Daniel Ricciardo miraculously victorious at the Azerbaijan Grand Prix.
After qualifying in 10th when he crashed out of Q3, Ricciardo started the day immersed in the midfield before plummeting to the back with an early pit-stop. But after a storming drive while others crashed and retired, Ricciardo immerged victorious from Bottas and podium debutant Stroll having capitalised on the misfortunes of Hamilton and a frustrated Vettel.
A year ago it was a nightmare in Baku for Lewis Hamilton as engine issues hampered his charge through the points after crashing in qualifying. Leading to the question this year being; Baku nightmare of city success? as Hamilton hunts down Vettel in the 2017 Formula One Drivers’ Championship.
At first, it appeared as if the race now named after the country it is homed at would be another nightmare weekend for Hamilton, with Mercedes struggling to tame their ‘diva’ of a car. That was, though, up until Saturday – when Hamilton blitzed qualifying to out-do Vettel and Ferrari’s best efforts by 1.1 seconds. Securing his 66th career pole position to take second place outright in the all-time standings.
With pole, Hamilton headed a Mercedes front row. Leading his team-mate off the line for the first time, after Valtteri’s record of third place starts bar pole in Russia.
Bottas’ high standing, though, was soon a thing of the past as a lock-up into Turn 1 forced Vettel to edge towards his gearbox and Raikkonen moved alongside. Leaving Valtteri without a choice taking the inside line at Turn 2, a route that involved bouncing over the kerb and collecting the Ferrari of his countryman.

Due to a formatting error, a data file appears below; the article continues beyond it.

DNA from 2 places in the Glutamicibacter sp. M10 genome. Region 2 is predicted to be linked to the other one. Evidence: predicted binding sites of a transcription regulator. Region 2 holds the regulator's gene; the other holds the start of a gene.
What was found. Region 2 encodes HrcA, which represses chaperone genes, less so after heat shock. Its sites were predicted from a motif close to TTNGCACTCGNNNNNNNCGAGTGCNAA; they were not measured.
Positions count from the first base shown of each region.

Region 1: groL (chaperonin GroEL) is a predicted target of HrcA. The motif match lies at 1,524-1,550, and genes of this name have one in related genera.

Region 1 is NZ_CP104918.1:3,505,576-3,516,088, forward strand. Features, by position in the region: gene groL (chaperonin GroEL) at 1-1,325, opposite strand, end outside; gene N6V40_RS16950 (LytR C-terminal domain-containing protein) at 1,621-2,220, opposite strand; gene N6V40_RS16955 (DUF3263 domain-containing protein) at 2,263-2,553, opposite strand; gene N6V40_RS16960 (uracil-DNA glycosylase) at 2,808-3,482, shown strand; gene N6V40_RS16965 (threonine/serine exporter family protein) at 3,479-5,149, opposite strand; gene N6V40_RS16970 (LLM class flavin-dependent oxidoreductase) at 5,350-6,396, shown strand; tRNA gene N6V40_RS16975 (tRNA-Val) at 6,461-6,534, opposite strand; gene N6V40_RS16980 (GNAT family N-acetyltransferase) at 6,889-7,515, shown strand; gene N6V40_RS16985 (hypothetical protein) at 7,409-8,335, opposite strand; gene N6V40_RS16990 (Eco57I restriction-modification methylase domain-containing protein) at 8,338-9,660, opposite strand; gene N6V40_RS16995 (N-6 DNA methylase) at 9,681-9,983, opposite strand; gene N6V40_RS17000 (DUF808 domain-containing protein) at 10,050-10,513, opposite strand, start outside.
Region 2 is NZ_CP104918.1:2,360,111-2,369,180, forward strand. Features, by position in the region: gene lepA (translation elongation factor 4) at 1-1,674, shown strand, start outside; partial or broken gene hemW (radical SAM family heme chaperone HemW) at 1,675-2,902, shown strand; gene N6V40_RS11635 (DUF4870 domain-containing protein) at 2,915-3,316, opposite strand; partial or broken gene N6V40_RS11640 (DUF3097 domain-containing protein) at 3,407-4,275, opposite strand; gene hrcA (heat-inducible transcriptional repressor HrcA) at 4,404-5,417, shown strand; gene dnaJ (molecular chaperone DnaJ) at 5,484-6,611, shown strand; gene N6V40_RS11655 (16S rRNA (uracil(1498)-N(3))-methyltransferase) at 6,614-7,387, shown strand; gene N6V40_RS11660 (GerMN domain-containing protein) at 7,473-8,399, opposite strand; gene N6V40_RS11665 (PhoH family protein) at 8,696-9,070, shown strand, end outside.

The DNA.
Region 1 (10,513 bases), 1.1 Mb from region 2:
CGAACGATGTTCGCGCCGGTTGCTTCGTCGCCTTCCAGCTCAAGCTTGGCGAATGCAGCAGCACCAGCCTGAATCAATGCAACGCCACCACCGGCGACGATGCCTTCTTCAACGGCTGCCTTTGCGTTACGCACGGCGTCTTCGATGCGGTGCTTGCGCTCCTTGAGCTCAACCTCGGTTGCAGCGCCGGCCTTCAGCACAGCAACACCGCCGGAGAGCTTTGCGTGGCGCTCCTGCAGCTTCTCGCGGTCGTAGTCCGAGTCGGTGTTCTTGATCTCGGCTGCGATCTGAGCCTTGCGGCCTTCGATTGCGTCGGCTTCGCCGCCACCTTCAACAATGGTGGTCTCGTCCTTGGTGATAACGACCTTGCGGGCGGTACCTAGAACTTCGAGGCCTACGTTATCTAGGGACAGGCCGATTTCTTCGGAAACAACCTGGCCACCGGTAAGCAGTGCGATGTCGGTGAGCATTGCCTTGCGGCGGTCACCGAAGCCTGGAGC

With Bottas collecting the Ferrari, the Silver Arrow was left limping down the order with a right-front puncture. Taking to the pits for a front wing change, while the Ferrari, too, took damage as the bargeboard became dislocated and scrubbed the floor – hampering Kimi’s early race pace.
Behind Bottas and Raikkonen, contact was close between the two Toro Rosso’s as Kvyat ran wide with a lock-up into Turn 1. Quickly trying to rejoin the race, but on the piece of track occupied by his team-mate – with Sainz forced to jink away and into a spin.
Yellow flags briefly waved and the opening corner chaos calmed to leave Hamilton looking to stretch his lead with Vettel matching his pace. But while the margin to third place grew, it was fourth placed Verstappen laying down the pace despite debris from Raikkonen and Bottas being lodged in his radiator. Debris also had become stuck in his team-mates car, seeing Ricciardo make an early stop that plummetted the Australian down the order.